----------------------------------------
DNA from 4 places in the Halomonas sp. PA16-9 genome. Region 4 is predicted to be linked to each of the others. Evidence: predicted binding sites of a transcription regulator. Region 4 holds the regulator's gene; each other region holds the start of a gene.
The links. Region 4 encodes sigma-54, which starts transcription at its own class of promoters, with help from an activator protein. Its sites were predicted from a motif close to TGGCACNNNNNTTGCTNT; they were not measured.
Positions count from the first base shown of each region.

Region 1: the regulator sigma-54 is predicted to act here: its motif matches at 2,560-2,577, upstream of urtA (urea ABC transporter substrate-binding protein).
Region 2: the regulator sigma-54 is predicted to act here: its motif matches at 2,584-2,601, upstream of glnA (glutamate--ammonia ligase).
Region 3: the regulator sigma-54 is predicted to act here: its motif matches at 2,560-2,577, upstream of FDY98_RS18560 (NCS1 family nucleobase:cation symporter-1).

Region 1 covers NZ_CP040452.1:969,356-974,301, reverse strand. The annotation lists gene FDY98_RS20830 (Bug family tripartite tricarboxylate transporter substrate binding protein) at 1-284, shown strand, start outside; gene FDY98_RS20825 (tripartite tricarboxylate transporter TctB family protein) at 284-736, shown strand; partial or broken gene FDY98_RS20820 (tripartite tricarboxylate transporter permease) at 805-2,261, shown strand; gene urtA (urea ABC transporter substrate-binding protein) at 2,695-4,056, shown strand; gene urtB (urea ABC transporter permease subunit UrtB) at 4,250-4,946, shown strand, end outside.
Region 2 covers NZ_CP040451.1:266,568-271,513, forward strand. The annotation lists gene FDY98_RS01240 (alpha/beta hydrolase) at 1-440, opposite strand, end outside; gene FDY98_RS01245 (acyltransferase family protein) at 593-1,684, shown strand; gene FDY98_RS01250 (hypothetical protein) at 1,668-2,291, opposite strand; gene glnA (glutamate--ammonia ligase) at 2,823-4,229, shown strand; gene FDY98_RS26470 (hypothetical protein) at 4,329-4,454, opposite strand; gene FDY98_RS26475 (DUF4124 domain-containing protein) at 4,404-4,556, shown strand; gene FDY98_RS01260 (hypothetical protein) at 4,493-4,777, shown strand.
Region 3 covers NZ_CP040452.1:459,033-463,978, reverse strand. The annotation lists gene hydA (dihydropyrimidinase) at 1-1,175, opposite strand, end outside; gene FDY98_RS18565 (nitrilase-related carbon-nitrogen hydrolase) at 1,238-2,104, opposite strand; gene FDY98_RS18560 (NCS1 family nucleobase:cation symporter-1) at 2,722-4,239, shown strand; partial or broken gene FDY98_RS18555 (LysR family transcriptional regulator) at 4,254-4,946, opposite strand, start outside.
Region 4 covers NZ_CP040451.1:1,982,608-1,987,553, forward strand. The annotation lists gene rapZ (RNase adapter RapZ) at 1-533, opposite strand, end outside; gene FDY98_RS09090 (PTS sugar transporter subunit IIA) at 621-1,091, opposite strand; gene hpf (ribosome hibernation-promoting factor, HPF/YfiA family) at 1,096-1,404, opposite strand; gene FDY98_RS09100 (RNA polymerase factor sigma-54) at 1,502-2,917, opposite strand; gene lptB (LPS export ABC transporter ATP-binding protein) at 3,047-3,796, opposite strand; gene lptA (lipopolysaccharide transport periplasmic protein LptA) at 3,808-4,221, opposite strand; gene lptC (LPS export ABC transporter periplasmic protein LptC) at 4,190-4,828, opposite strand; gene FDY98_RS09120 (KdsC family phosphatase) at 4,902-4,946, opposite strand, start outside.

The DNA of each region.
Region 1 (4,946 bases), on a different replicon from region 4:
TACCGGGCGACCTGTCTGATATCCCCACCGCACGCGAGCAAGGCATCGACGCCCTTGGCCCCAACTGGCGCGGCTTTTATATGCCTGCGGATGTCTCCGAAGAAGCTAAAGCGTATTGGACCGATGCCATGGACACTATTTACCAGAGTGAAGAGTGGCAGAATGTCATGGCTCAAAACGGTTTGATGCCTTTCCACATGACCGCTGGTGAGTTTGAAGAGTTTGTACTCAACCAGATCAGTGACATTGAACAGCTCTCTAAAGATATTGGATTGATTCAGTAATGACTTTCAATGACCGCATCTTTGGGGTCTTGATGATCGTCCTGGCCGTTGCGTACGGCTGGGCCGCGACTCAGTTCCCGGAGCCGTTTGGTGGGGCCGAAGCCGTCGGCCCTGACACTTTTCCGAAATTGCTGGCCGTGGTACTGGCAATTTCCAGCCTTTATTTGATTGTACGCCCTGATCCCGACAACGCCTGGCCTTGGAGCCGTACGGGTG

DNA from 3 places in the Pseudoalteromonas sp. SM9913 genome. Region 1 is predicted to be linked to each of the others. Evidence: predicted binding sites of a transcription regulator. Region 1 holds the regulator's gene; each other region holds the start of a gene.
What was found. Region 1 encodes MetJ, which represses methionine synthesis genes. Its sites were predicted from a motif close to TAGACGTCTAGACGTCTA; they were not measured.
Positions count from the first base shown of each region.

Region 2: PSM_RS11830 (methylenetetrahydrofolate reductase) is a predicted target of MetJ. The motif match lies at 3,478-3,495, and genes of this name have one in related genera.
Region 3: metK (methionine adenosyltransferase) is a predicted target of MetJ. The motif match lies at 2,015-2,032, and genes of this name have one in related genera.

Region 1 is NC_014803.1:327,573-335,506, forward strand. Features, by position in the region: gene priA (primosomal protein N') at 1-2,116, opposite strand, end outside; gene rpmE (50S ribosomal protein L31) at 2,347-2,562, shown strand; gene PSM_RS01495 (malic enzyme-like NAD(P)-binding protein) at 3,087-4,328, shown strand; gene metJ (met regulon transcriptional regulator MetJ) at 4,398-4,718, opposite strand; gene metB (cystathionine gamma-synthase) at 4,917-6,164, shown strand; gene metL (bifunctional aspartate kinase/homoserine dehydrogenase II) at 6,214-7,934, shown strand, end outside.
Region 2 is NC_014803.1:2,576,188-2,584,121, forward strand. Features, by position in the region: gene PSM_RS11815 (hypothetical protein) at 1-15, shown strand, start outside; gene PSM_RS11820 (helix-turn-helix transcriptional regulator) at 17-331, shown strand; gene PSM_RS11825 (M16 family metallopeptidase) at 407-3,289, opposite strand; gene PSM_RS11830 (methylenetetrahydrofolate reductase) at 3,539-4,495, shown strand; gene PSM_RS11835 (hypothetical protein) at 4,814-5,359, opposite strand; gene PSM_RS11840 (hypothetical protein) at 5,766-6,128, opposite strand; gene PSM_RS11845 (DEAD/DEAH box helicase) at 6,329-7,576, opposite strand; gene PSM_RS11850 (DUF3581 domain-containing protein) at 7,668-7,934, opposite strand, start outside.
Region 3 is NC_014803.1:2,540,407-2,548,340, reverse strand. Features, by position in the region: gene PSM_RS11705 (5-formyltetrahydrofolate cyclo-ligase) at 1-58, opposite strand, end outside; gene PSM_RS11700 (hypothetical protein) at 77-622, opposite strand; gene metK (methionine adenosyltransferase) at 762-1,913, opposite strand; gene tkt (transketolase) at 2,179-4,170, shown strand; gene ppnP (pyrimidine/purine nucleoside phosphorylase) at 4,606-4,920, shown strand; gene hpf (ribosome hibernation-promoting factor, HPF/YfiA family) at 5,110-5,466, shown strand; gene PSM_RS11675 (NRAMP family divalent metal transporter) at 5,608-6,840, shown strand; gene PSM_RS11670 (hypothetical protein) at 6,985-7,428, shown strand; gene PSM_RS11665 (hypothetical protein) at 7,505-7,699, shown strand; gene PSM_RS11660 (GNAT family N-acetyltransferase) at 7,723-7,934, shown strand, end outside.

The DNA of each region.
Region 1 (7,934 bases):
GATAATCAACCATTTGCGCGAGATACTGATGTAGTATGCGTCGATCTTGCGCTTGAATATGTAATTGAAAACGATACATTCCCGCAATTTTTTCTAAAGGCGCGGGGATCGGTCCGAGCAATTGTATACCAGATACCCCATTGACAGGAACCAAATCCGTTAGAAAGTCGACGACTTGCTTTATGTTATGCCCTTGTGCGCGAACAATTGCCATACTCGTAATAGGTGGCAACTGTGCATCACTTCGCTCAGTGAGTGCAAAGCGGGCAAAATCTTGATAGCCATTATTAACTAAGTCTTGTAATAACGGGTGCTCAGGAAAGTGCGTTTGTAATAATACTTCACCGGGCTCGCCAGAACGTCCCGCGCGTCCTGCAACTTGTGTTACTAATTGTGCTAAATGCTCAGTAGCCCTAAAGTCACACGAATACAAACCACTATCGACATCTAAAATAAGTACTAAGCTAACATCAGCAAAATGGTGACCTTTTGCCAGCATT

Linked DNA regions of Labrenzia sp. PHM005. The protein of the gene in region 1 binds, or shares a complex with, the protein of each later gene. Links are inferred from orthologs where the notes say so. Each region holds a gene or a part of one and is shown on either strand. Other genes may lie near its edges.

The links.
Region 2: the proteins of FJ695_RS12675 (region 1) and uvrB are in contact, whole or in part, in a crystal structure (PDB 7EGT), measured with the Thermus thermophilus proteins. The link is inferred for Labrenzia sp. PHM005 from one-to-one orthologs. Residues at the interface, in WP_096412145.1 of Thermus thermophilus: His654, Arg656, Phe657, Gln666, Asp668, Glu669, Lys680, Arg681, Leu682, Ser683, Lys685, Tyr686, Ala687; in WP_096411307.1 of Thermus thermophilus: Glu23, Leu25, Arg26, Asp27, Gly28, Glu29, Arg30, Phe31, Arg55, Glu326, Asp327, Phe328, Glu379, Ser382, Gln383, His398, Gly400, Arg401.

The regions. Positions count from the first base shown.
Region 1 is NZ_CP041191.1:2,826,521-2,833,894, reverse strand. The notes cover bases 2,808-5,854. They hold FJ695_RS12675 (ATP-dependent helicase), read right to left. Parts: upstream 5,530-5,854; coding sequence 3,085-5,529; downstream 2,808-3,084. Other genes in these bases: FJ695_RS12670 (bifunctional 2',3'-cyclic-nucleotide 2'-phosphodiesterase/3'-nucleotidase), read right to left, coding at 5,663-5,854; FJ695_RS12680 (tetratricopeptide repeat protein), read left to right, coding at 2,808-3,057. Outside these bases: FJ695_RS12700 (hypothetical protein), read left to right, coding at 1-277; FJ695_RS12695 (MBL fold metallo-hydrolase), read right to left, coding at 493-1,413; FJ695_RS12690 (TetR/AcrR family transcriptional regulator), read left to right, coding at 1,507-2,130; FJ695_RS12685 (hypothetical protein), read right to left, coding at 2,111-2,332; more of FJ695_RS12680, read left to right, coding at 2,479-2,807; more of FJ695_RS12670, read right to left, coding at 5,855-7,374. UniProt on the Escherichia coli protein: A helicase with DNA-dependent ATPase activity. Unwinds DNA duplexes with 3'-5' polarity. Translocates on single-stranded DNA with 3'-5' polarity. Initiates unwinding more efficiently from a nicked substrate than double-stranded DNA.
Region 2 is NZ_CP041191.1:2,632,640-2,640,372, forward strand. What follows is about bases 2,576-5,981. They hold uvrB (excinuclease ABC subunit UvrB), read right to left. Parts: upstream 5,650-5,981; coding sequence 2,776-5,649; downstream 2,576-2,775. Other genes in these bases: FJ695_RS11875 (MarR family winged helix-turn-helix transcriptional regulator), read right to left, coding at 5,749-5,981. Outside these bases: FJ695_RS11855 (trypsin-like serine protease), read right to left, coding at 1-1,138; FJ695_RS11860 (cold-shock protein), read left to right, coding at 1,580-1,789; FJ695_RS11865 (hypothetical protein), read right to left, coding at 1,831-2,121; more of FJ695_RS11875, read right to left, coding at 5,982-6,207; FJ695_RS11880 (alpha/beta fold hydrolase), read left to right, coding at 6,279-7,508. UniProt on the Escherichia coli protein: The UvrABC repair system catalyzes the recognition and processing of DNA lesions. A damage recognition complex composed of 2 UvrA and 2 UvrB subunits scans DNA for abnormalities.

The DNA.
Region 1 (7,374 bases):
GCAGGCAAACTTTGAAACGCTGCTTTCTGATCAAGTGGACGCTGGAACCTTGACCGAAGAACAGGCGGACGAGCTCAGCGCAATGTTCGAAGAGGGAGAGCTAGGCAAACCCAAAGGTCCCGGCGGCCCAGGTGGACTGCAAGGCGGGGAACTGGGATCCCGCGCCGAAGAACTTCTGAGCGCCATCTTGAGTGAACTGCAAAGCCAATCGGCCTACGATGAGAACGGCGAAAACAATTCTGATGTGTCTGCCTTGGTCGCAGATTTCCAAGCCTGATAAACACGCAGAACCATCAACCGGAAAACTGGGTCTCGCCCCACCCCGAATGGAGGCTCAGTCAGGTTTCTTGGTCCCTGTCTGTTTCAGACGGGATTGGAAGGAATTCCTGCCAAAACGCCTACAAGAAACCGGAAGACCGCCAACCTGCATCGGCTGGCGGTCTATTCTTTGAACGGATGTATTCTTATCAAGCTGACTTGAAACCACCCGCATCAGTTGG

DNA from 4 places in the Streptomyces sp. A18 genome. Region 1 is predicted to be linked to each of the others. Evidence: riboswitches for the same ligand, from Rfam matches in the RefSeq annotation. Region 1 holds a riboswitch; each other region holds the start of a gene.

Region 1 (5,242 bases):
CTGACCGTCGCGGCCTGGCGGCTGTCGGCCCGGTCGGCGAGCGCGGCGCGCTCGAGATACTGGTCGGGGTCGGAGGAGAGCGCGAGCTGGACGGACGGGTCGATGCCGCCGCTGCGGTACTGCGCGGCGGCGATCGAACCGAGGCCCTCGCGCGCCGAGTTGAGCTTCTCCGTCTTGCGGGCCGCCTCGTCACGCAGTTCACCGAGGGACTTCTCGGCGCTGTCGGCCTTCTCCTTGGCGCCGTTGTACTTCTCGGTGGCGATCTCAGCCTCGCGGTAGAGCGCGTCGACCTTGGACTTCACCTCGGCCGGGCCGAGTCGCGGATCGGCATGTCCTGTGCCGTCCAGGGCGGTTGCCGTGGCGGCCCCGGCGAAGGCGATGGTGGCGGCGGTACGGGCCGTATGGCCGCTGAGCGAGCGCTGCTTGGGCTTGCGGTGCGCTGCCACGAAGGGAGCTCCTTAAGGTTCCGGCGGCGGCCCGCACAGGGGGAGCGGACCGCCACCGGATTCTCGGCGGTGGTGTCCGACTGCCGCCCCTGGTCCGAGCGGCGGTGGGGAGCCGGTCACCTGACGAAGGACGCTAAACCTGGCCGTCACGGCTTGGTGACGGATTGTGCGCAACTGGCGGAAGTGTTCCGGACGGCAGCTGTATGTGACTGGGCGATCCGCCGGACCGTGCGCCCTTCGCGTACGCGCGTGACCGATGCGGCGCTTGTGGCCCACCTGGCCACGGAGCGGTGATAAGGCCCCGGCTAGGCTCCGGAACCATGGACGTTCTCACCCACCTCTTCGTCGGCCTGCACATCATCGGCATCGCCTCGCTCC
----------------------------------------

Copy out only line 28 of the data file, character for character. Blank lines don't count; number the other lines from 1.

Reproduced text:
The regions. Positions count from the first base shown.